* Bankrupt city says payments to pension fund could restart
* Calpers says restart of payments would be "smart decision"
* No talk of repaying arrears
By Tim Reid
RIVERSIDE, Calif., April 9 San Bernardino said
on Tuesday that it hopes to soon resume paying into Calpers, the
California state employees' pension fund, after almost a year of
non-payment since the city filed for bankruptcy last August.
The attorney representing the California city in its quest
for bankruptcy protection told the judge overseeing the case
that the city planned to present a new, detailed budget by April
15, for approval by the city council on May 6.
The attorney, Paul Glassman, added that along with the new,
pre-bankruptcy budget, the city hoped "to resume payments to
San Bernardino halted its $1.2 million, bimonthly employer
contributions to the California Public Employees' Retirement
System - the largest U.S. public pension fund with assets of
$256 billion - when it declared bankruptcy on Aug. 1, 2012.
The city said at the time that it hoped to resume payments
to Calpers, its biggest creditor, in July 2013. Glassman did not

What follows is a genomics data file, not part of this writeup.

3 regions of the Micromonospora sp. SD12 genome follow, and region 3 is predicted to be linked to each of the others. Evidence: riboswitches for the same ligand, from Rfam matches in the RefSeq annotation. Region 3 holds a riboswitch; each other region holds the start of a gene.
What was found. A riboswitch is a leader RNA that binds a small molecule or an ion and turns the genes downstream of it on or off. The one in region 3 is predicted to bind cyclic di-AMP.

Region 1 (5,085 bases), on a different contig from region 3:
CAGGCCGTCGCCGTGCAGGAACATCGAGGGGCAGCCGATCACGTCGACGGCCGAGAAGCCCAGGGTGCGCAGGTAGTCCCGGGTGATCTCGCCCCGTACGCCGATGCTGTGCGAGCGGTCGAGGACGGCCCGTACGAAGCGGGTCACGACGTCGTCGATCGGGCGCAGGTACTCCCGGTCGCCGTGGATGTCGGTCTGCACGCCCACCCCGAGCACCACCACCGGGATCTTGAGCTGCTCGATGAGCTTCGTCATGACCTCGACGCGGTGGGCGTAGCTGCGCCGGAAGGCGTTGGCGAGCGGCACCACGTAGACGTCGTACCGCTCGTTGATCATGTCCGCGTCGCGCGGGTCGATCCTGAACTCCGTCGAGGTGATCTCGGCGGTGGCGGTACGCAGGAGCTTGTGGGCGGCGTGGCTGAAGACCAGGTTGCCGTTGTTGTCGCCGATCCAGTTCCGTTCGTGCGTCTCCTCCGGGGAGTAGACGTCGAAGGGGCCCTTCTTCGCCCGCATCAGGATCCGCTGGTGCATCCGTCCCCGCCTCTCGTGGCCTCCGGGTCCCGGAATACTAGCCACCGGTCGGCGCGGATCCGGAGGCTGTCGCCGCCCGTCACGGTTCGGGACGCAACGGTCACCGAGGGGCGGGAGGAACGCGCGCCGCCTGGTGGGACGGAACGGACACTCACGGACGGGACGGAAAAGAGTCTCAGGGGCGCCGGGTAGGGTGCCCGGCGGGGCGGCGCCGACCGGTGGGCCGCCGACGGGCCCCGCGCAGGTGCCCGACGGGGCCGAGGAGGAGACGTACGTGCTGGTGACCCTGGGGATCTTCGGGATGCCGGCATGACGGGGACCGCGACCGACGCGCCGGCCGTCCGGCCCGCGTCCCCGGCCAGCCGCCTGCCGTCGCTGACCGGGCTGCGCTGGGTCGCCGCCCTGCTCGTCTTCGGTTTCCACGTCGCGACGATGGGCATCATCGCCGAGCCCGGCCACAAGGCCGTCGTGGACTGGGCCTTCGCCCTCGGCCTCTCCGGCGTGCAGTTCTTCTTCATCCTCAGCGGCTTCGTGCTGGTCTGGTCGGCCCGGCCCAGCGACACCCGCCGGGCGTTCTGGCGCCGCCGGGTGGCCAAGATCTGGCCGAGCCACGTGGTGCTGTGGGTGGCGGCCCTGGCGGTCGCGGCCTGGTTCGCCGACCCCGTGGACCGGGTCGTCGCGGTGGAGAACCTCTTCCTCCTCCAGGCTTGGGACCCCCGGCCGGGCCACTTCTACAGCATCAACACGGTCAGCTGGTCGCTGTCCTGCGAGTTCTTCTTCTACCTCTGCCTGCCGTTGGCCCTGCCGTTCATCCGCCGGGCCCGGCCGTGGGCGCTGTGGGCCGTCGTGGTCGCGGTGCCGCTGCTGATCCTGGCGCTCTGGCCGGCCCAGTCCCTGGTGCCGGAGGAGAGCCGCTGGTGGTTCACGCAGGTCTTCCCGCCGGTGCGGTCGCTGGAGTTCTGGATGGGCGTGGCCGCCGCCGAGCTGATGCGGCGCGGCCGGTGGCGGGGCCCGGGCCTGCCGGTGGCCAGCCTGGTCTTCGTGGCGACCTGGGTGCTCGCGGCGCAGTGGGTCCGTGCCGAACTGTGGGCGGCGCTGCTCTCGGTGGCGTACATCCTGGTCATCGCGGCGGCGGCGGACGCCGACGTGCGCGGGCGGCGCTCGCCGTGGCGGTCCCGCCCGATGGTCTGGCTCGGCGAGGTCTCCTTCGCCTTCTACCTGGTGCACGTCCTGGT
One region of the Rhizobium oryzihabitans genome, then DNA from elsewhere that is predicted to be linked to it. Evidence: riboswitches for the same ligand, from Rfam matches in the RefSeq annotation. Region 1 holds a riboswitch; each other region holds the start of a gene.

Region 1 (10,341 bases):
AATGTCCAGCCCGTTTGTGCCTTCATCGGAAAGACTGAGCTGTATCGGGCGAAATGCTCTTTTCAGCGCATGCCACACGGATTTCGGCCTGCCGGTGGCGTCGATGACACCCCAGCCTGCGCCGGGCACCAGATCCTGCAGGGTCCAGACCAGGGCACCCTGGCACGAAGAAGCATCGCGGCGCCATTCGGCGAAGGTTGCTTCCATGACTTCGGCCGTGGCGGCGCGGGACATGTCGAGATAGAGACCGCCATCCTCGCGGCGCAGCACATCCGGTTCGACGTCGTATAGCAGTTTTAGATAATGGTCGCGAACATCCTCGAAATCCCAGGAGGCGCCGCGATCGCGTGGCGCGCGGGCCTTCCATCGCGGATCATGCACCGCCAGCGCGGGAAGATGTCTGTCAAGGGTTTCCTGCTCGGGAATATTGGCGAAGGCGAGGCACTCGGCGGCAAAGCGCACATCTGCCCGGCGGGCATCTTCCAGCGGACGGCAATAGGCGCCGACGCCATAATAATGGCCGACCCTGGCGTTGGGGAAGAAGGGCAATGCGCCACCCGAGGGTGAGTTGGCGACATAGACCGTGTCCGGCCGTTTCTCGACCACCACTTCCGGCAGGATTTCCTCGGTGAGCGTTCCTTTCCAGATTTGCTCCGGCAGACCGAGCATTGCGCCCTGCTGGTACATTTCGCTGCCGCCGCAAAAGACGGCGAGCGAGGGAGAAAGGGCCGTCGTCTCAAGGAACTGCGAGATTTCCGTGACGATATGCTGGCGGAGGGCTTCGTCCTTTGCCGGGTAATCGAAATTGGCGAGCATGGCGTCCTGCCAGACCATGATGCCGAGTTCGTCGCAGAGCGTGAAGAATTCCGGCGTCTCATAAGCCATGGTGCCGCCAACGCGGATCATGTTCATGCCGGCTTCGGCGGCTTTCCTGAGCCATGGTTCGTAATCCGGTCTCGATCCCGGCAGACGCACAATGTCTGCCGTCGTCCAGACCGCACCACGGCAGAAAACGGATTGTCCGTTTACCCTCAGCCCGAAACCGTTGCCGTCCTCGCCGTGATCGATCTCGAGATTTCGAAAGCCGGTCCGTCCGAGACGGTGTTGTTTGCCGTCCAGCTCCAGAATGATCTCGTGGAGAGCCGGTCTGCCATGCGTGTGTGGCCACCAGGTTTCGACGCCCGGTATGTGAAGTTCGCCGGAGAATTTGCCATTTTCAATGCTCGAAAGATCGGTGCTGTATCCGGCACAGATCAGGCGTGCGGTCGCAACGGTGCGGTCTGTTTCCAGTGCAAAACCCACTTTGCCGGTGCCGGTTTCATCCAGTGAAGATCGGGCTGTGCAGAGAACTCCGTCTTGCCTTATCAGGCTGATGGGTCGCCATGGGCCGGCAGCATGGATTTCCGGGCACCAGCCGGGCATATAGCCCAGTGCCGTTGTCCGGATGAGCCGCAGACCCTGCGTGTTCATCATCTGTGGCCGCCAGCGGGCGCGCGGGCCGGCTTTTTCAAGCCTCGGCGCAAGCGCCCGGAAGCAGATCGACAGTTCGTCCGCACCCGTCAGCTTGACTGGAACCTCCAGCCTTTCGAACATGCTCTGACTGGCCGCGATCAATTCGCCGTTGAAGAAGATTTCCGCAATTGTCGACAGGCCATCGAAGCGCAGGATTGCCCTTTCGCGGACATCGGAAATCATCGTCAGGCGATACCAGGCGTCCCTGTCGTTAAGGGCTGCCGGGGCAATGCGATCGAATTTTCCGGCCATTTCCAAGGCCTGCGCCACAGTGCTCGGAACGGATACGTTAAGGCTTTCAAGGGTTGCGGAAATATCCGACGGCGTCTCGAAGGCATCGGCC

specify a resumption date in court on Tuesday or definitively
state that the payments would restart. He also did not address
the question of the city's arrears to Calpers.
Calpers is opposing San Bernardino's quest for bankruptcy,
the only city to have halted payments to the fund. Another judge
approved the California city of Stockton for bankruptcy last
week. Stockton has kept current on its payments to Calpers and
the pension fund has not opposed that city's bid for Chapter 9
Amy Norris, a spokeswoman for Calpers, said the city "had
indicated that it will resume payments. We believe it will be a
smart business decision for the City to make the payments part
of the budget."
Calpers said it would take several days to calculate the
exact arrears figure for San Bernardino.
Both San Bernardino and Stockton are considered test cases
in the battle over whether municipal bondholders or pensioners
will absorb most of the pain when a state or local government
Battle lines have been drawn in both cases between Calpers
and Wall Street bondholders over how they will be treated as
Unlike Stockton, where proceedings have moved relatively
swiftly, culminating in last week's ruling of bankruptcy
eligibility, the San Bernardino case has made little progress.
The city and its creditors, including Calpers and employee
unions, are still negotiating the question of what documents and
witnesses the city must provide to make its case for bankruptcy
- negotiations that have been taking place since December.
Meredith Jury, the federal bankruptcy judge in Riverside,
who is overseeing the case, gave the parties another three weeks
to resolve the issue of discovery. The next hearing will take
place on May 7, she said on Tuesday.